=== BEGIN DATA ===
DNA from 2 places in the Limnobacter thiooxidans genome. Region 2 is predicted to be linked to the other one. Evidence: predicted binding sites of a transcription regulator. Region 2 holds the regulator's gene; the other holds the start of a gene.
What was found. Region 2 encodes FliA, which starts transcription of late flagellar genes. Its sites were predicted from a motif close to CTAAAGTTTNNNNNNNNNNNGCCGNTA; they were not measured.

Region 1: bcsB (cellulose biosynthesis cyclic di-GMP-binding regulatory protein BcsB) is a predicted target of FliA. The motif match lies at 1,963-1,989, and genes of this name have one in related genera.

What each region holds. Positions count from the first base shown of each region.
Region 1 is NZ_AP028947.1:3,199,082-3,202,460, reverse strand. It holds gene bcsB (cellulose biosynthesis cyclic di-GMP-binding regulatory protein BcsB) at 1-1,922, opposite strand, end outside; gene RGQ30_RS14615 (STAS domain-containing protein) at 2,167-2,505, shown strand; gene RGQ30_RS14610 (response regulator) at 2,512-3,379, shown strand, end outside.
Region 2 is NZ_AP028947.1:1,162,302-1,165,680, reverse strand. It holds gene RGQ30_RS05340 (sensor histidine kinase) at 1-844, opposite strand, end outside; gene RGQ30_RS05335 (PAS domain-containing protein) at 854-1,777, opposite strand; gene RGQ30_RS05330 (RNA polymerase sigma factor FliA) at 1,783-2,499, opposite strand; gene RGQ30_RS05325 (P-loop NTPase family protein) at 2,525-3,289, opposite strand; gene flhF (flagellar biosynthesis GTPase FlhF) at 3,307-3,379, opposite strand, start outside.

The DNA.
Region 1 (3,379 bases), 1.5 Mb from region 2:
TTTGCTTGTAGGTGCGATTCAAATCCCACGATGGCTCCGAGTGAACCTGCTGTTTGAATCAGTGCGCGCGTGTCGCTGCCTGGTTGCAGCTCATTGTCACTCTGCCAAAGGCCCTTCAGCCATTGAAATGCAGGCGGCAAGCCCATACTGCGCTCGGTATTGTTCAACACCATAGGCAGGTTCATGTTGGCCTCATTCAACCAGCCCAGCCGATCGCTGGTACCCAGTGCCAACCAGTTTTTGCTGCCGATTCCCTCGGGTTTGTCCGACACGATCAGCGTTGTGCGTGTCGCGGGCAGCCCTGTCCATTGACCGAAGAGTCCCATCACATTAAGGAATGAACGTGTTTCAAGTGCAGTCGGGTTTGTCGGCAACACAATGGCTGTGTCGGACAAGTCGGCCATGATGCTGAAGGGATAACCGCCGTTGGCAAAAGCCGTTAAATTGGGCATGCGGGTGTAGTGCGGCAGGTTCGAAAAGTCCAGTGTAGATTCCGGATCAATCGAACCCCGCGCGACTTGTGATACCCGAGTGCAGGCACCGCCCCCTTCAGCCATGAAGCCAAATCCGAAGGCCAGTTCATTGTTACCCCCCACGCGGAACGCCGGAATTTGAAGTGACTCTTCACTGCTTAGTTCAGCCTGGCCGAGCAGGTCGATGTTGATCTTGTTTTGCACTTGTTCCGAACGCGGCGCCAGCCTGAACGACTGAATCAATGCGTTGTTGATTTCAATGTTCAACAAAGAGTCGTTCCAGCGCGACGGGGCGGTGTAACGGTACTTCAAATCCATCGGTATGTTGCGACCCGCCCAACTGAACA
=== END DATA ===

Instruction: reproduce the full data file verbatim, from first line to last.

DNA from 2 places in the Limnobacter thiooxidans genome. Region 2 is predicted to be linked to the other one. Evidence: predicted binding sites of a transcription regulator. Region 2 holds the regulator's gene; the other holds the start of a gene.
What was found. Region 2 encodes FliA, which starts transcription of late flagellar genes. Its sites were predicted from a motif close to CTAAAGTTTNNNNNNNNNNNGCCGNTA; they were not measured.

Region 1: bcsB (cellulose biosynthesis cyclic di-GMP-binding regulatory protein BcsB) is a predicted target of FliA. The motif match lies at 1,963-1,989, and genes of this name have one in related genera.

What each region holds. Positions count from the first base shown of each region.
Region 1 is NZ_AP028947.1:3,199,082-3,202,460, reverse strand. It holds gene bcsB (cellulose biosynthesis cyclic di-GMP-binding regulatory protein BcsB) at 1-1,922, opposite strand, end outside; gene RGQ30_RS14615 (STAS domain-containing protein) at 2,167-2,505, shown strand; gene RGQ30_RS14610 (response regulator) at 2,512-3,379, shown strand, end outside.
Region 2 is NZ_AP028947.1:1,162,302-1,165,680, reverse strand. It holds gene RGQ30_RS05340 (sensor histidine kinase) at 1-844, opposite strand, end outside; gene RGQ30_RS05335 (PAS domain-containing protein) at 854-1,777, opposite strand; gene RGQ30_RS05330 (RNA polymerase sigma factor FliA) at 1,783-2,499, opposite strand; gene RGQ30_RS05325 (P-loop NTPase family protein) at 2,525-3,289, opposite strand; gene flhF (flagellar biosynthesis GTPase FlhF) at 3,307-3,379, opposite strand, start outside.

The DNA.
Region 1 (3,379 bases), 1.5 Mb from region 2:
TTTGCTTGTAGGTGCGATTCAAATCCCACGATGGCTCCGAGTGAACCTGCTGTTTGAATCAGTGCGCGCGTGTCGCTGCCTGGTTGCAGCTCATTGTCACTCTGCCAAAGGCCCTTCAGCCATTGAAATGCAGGCGGCAAGCCCATACTGCGCTCGGTATTGTTCAACACCATAGGCAGGTTCATGTTGGCCTCATTCAACCAGCCCAGCCGATCGCTGGTACCCAGTGCCAACCAGTTTTTGCTGCCGATTCCCTCGGGTTTGTCCGACACGATCAGCGTTGTGCGTGTCGCGGGCAGCCCTGTCCATTGACCGAAGAGTCCCATCACATTAAGGAATGAACGTGTTTCAAGTGCAGTCGGGTTTGTCGGCAACACAATGGCTGTGTCGGACAAGTCGGCCATGATGCTGAAGGGATAACCGCCGTTGGCAAAAGCCGTTAAATTGGGCATGCGGGTGTAGTGCGGCAGGTTCGAAAAGTCCAGTGTAGATTCCGGATCAATCGAACCCCGCGCGACTTGTGATACCCGAGTGCAGGCACCGCCCCCTTCAGCCATGAAGCCAAATCCGAAGGCCAGTTCATTGTTACCCCCCACGCGGAACGCCGGAATTTGAAGTGACTCTTCACTGCTTAGTTCAGCCTGGCCGAGCAGGTCGATGTTGATCTTGTTTTGCACTTGTTCCGAACGCGGCGCCAGCCTGAACGACTGAATCAATGCGTTGTTGATTTCAATGTTCAACAAAGAGTCGTTCCAGCGCGACGGGGCGGTGTAACGGTACTTCAAATCCATCGGTATGTTGCGACCCGCCCAACTGAACA